Not a Gumball Machine

Every commercial that comes on the T.V. lately is Christmas marketing mayhem! Each toy is this year’s must have item. Every dolly and truck and Lego set we see in the store is a necessary item that my kids CAN’T live without! My children will periodically and randomly ask, beg and whine for a variety of gifts, toys and gadgets.

As easy as it would be to go overboard and buy them every thing they ask for, I realize as a long-sighted parent that giving them whatever their whims dictate is not the best thing for them. My desire is to cultivate grateful, servants’ hearts in them rather than a demanding sense of entitlement. We’ve all seen those children in Wal-mart (some days “those kids” belong to me). And we’ve seen an entire generation of “those kids” become selfish, demanding, entitled adults. I refuse to have my children contribute to the problem our society faces currently. Instead, I hope to raise compassionate, selfless, problem solvers. Being mindful of that goal (and my finite budget), sometimes I have to tell them “no” or “not right now.” It doesn’t mean I don’t want to bless them with everything their heart desires or that I’m a “mean mommy.” It means the heart issue is more important than the things. Maybe they need to work to earn the toy so they will value it more. Maybe I can see that it’s a frivolous toy that won’t satisfy them for very long. Or maybe they need to soften their hearts towards those who have far less. Whatever the reason, as a loving parent, it’s my job to tell them “no” and cultivate a heart of generosity and community consciousness within them.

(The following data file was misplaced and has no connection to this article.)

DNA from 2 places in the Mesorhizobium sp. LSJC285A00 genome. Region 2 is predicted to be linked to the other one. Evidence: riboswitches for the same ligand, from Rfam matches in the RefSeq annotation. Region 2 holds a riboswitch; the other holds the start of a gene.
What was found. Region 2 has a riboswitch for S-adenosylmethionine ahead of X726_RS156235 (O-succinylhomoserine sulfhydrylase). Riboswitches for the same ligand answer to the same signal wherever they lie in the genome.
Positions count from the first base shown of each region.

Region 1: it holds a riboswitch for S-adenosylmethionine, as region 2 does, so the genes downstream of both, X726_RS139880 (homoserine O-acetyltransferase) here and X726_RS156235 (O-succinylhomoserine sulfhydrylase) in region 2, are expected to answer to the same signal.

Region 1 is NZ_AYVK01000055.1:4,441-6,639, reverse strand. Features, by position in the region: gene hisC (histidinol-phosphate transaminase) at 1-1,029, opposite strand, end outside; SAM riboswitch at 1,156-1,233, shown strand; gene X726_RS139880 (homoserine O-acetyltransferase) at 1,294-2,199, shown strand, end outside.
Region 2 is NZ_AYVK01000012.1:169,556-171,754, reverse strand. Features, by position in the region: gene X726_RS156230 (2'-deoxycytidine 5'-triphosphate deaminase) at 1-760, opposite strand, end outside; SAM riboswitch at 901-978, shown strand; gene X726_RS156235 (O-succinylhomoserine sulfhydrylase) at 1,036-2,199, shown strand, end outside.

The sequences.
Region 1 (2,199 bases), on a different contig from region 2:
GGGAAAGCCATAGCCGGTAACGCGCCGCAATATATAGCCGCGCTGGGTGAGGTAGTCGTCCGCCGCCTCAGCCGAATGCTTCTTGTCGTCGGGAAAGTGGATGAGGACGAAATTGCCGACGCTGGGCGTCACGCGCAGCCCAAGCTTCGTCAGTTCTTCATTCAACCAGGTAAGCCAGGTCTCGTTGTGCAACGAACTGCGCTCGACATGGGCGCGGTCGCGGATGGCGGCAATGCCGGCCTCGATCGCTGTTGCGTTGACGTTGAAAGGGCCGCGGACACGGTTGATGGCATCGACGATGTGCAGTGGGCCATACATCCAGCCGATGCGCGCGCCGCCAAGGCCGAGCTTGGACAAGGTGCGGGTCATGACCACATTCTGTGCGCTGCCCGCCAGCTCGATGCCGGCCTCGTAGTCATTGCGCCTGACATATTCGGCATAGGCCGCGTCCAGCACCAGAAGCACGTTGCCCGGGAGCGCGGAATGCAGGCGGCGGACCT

How often do we behave like entitled children towards God? We pray for financial blessings, a bigger house, a nicer car, and other luxuries. God is a good, good Father. He wants nothing more than to bless us. I believe that with all my heart. But maybe our perception of “blessings” is off track. I find myself often praying “I want… I want… Give me…” Meanwhile, God has provided a wonderful home, nice vehicle and plenty of food in my cupboards. Yet I catch myself wanting more, bigger, and better things. Things that may be frivolous in the grand scheme of things and will not satisfy my soul. Our heavenly Father is far more concerned with our heart and how we are furthering His kingdom. That is something I can take with me at the end of my life.

A friend of mine and I were having lunch awhile back when a similar conversation arose. She equated this behavior to treating God like a gumball machine. “Put in a quarter; get out a gumball. Put in a prayer; get out a promotion. Put in a prayer; get out a new car. Put in a prayer; get out a million dollars.” As though God, the Creator of the universe in all his infinite wisdom is nothing more than a genie in a bottle or a gumball machine just waiting to grant our wishes or spit out gumballs. It sounds ridiculous put in those terms, but isn’t that how we act sometimes?

In Ecclesiastes, King Solomon, the wisest man who ever lived, talks extensively about how the accumulation of things and pursuit of the world’s idea of success is as futile as chasing the wind. I suppose I’m coming to that realization. Nice things are great and I’m certainly not condemning affluence or suggesting you and I should sell everything and live in poverty. I’m merely pointing out that maybe when we pray and ask God for whatever tickles our fancy, sometimes He may say “no” or “not right now,” because He is a good Father Who is developing each of us for His high calling.

Today, be content and grateful for everything the Lord has blessed you with. And instead of praying for a Christmas wish list, ask to be used for His kingdom.

“Yet when I surveyed all that my hands had done and what I had toiled to achieve, everything was meaningless, a chasing after thewind; nothing was gained under the sun.” Ecclesiastes 2:11

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